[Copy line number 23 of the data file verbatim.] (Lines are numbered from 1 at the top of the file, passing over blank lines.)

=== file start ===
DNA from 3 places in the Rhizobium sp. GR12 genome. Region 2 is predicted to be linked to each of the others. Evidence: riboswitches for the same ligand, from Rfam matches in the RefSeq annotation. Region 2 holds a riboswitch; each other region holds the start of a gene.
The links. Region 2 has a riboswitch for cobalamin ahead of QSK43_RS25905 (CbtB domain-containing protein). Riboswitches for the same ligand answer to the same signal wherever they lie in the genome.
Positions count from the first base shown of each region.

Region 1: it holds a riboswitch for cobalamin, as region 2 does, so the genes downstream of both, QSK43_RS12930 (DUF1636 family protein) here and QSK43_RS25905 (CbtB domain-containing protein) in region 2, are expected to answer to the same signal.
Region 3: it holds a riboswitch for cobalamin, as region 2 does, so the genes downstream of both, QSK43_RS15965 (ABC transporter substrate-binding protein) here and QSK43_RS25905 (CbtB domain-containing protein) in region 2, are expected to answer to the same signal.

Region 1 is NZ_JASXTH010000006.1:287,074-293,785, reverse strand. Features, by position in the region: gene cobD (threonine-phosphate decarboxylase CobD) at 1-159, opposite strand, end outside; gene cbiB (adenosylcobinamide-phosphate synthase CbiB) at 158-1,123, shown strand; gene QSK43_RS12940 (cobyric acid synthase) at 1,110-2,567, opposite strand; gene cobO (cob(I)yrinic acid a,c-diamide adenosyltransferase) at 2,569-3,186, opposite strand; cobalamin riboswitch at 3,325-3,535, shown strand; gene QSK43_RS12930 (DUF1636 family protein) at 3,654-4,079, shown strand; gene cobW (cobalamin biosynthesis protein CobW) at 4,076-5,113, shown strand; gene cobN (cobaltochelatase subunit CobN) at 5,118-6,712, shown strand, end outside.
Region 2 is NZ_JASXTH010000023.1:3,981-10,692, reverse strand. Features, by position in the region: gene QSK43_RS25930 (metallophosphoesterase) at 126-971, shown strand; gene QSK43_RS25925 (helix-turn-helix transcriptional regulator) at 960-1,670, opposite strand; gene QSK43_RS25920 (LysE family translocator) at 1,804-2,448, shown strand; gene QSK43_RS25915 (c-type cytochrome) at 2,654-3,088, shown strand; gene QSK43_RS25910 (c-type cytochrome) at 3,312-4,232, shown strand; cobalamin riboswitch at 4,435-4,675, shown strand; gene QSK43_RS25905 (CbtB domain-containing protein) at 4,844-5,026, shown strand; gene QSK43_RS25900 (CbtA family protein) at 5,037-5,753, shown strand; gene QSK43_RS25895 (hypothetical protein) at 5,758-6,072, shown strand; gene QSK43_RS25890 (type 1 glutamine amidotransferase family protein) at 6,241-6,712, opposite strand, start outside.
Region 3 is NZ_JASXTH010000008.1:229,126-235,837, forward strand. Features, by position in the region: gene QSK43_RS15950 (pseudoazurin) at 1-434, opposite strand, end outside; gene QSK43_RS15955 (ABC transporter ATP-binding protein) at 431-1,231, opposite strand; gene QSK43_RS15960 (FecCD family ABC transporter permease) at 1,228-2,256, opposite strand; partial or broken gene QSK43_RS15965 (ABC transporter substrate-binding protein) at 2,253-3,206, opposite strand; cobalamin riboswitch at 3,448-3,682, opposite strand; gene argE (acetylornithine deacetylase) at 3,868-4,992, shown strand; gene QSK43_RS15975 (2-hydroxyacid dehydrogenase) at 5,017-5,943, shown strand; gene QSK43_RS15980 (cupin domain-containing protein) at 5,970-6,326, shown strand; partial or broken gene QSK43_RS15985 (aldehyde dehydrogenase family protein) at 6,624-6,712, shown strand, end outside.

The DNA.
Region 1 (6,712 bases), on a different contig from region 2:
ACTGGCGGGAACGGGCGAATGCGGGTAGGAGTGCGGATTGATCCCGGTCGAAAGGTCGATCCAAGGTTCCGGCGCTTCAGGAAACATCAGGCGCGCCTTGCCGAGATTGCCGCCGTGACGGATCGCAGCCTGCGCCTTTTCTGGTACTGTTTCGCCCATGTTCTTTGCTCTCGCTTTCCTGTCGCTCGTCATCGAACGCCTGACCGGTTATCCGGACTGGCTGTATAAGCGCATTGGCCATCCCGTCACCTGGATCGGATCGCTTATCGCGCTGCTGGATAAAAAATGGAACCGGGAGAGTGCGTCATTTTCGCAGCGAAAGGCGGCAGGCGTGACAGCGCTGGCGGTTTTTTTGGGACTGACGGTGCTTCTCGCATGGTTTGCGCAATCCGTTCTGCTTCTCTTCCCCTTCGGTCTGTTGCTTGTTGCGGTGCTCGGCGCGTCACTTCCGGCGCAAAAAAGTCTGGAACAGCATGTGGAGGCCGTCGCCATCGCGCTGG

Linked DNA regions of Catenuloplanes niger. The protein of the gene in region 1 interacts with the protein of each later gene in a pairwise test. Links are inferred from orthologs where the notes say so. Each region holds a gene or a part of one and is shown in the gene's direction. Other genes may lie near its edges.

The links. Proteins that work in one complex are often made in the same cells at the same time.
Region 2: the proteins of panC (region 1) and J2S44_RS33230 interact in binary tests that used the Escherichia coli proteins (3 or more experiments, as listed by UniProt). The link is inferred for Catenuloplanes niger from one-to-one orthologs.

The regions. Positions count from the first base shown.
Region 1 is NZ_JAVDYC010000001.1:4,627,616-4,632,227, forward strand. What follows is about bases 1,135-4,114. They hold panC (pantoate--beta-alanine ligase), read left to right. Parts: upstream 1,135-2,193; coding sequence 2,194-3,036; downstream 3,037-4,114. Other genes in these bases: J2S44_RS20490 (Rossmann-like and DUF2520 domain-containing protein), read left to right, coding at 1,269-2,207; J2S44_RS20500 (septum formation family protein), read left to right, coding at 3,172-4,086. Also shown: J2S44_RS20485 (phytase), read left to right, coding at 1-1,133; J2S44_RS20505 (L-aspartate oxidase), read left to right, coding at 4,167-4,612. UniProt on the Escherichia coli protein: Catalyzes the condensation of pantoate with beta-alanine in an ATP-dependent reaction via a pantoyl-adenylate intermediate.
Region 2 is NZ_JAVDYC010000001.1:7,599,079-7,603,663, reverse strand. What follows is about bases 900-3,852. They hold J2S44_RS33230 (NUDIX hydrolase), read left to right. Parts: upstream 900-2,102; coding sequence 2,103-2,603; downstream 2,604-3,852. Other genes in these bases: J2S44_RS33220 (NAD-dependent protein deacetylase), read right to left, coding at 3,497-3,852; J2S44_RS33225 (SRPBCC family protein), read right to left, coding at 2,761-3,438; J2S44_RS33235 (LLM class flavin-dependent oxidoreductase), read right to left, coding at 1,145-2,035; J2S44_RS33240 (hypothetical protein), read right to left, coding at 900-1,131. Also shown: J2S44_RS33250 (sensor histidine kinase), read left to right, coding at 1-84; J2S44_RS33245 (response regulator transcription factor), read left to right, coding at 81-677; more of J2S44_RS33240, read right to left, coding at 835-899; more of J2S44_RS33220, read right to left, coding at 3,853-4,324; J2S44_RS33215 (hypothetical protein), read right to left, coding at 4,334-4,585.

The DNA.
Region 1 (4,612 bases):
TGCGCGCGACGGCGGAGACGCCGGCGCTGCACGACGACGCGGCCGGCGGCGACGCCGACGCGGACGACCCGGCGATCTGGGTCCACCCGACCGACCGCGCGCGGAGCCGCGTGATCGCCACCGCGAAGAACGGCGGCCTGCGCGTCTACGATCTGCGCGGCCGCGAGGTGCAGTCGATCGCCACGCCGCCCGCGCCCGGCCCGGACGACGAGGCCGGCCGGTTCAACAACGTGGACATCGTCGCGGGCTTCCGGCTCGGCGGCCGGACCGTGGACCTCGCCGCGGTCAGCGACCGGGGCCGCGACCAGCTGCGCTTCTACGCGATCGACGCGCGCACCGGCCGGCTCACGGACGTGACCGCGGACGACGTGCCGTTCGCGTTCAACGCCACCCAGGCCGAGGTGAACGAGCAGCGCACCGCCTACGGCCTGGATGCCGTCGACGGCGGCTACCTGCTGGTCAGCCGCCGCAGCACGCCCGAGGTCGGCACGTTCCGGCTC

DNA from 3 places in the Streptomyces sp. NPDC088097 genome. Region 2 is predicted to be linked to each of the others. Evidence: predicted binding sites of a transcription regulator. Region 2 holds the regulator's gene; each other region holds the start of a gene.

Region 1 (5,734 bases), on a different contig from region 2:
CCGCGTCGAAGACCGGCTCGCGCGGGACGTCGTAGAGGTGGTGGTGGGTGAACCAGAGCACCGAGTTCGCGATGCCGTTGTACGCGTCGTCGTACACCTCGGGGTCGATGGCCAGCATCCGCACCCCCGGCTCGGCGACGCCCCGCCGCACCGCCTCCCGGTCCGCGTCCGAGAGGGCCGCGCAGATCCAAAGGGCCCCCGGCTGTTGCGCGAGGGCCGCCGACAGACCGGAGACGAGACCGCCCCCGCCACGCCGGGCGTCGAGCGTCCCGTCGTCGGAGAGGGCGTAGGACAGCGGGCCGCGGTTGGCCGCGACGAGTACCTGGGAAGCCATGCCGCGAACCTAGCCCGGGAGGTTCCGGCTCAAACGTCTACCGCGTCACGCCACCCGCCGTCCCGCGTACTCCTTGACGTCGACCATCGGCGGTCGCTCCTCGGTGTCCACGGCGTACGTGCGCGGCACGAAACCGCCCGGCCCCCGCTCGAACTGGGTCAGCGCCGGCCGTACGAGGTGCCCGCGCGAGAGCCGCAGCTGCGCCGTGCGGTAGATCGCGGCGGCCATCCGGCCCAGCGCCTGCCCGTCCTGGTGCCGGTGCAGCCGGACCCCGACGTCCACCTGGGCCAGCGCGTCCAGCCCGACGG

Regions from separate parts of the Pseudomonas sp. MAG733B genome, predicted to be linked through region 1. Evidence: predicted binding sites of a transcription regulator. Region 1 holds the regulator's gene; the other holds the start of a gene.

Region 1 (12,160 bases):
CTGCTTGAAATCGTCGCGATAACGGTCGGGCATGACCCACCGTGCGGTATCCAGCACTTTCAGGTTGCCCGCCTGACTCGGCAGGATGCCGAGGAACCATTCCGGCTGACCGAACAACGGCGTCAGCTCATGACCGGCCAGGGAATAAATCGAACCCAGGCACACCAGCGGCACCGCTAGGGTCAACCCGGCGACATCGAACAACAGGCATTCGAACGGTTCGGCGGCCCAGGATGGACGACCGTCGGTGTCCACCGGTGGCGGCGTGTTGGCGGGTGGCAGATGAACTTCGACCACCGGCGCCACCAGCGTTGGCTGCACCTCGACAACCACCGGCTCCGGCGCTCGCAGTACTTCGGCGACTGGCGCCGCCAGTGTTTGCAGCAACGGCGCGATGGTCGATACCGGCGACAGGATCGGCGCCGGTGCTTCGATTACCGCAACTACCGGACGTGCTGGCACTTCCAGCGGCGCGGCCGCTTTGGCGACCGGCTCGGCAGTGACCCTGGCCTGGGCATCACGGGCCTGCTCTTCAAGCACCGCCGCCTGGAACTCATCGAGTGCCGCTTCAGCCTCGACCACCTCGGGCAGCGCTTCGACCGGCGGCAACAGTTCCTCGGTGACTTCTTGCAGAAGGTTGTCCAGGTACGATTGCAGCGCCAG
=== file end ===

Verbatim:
CCGCGTCGAAGACCGGCTCGCGCGGGACGTCGTAGAGGTGGTGGTGGGTGAACCAGAGCACCGAGTTCGCGATGCCGTTGTACGCGTCGTCGTACACCTCGGGGTCGATGGCCAGCATCCGCACCCCCGGCTCGGCGACGCCCCGCCGCACCGCCTCCCGGTCCGCGTCCGAGAGGGCCGCGCAGATCCAAAGGGCCCCCGGCTGTTGCGCGAGGGCCGCCGACAGACCGGAGACGAGACCGCCCCCGCCACGCCGGGCGTCGAGCGTCCCGTCGTCGGAGAGGGCGTAGGACAGCGGGCCGCGGTTGGCCGCGACGAGTACCTGGGAAGCCATGCCGCGAACCTAGCCCGGGAGGTTCCGGCTCAAACGTCTACCGCGTCACGCCACCCGCCGTCCCGCGTACTCCTTGACGTCGACCATCGGCGGTCGCTCCTCGGTGTCCACGGCGTACGTGCGCGGCACGAAACCGCCCGGCCCCCGCTCGAACTGGGTCAGCGCCGGCCGTACGAGGTGCCCGCGCGAGAGCCGCAGCTGCGCCGTGCGGTAGATCGCGGCGGCCATCCGGCCCAGCGCCTGCCCGTCCTGGTGCCGGTGCAGCCGGACCCCGACGTCCACCTGGGCCAGCGCGTCCAGCCCGACGG